I understand what that means because I obviously teach similar things with my business as well. What’s interesting is as we say those words, how do we help people really understand that we actually aren’t listening? I think people think they’re good listeners. They often think we’re good leaders, but when we get the true feedback it doesn’t come across this way. How do I know if I’m in my head or not in my head, if I’m judging or if I’m not judging? How would you guide me on that?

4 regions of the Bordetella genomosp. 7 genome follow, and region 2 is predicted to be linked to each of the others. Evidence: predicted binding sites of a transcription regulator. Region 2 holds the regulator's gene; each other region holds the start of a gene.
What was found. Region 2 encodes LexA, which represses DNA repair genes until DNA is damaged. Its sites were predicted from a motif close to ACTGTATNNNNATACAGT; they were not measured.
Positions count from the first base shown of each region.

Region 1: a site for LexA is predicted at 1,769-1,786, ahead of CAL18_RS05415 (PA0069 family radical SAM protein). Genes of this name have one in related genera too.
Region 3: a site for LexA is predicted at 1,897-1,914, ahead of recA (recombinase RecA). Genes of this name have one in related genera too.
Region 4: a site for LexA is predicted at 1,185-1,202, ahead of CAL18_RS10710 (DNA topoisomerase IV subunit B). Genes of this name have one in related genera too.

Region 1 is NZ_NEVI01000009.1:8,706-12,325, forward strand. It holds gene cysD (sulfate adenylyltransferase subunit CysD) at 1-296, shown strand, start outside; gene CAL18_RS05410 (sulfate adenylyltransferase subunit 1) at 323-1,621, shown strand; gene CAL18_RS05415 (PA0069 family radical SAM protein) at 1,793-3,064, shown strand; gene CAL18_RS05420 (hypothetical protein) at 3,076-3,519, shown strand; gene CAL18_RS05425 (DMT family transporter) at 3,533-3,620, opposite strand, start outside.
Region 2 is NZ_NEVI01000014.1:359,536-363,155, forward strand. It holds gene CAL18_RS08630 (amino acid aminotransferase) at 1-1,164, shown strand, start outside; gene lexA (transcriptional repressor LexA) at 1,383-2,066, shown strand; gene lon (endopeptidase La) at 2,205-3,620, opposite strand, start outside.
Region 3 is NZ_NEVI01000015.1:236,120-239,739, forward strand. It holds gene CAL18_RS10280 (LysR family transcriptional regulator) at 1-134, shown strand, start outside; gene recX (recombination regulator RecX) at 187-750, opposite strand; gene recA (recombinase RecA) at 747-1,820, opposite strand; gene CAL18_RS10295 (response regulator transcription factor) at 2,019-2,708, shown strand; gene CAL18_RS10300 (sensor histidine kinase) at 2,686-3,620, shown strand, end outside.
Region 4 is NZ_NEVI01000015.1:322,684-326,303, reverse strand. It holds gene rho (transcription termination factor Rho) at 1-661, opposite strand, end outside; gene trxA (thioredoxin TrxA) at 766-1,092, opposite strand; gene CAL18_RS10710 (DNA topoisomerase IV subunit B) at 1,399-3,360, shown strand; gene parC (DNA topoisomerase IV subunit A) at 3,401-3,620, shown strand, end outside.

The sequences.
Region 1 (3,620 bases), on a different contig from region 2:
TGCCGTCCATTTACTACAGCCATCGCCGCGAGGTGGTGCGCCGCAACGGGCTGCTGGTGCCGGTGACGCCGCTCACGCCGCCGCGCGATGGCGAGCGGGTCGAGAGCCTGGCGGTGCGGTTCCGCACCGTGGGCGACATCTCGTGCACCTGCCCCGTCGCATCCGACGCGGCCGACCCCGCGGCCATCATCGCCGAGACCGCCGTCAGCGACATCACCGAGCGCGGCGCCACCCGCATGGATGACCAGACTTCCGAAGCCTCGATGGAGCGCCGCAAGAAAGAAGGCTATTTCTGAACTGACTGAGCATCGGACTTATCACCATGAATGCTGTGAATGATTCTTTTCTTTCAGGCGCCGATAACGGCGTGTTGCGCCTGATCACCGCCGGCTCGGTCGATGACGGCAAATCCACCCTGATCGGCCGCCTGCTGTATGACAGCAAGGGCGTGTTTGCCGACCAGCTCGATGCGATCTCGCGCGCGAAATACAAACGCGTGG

I think the skill, and that’s exactly what it is, it’s a skill that needs to be learned and practiced, is really around this notion of mindfulness for reading a lot about in both business and personal development these days. That’s to be in the moment with that person who’s talking with you. Not every conversation is one where I have to give you my full undivided attention. As a matter of fact, in many cases, particularly in a workplace where we’ve become real familiar with the people that we work with, there’s almost a shorthand that we can use to expedite the sharing of information. But when someone is coming to you and you can see and you can feel that what they’re describing for you is very personal, it’s very important to them, they have a good deal of passion around it, whether that’s positive or negative, whether they’re excited, whether they’re scared, all of those emotions that can be named. We need to be in leadership communication with that person. We need to be mindful of what it is they’re saying and how they feel about it. That skill, as we all know, is empathy. Empathy can be learned like any other skill. Some people it comes more naturally to than others. If you know you’re not a naturally empathetic person and you tend to want to short-circuit the conversation to speed things up and get to what the problem is so you can solve it for them, that’s not being empathetic. That’s not being in the moment with them. Those are two techniques: practice empathy, see what they’re feeling as well as hearing the words that they’re saying, and be in the moment with them.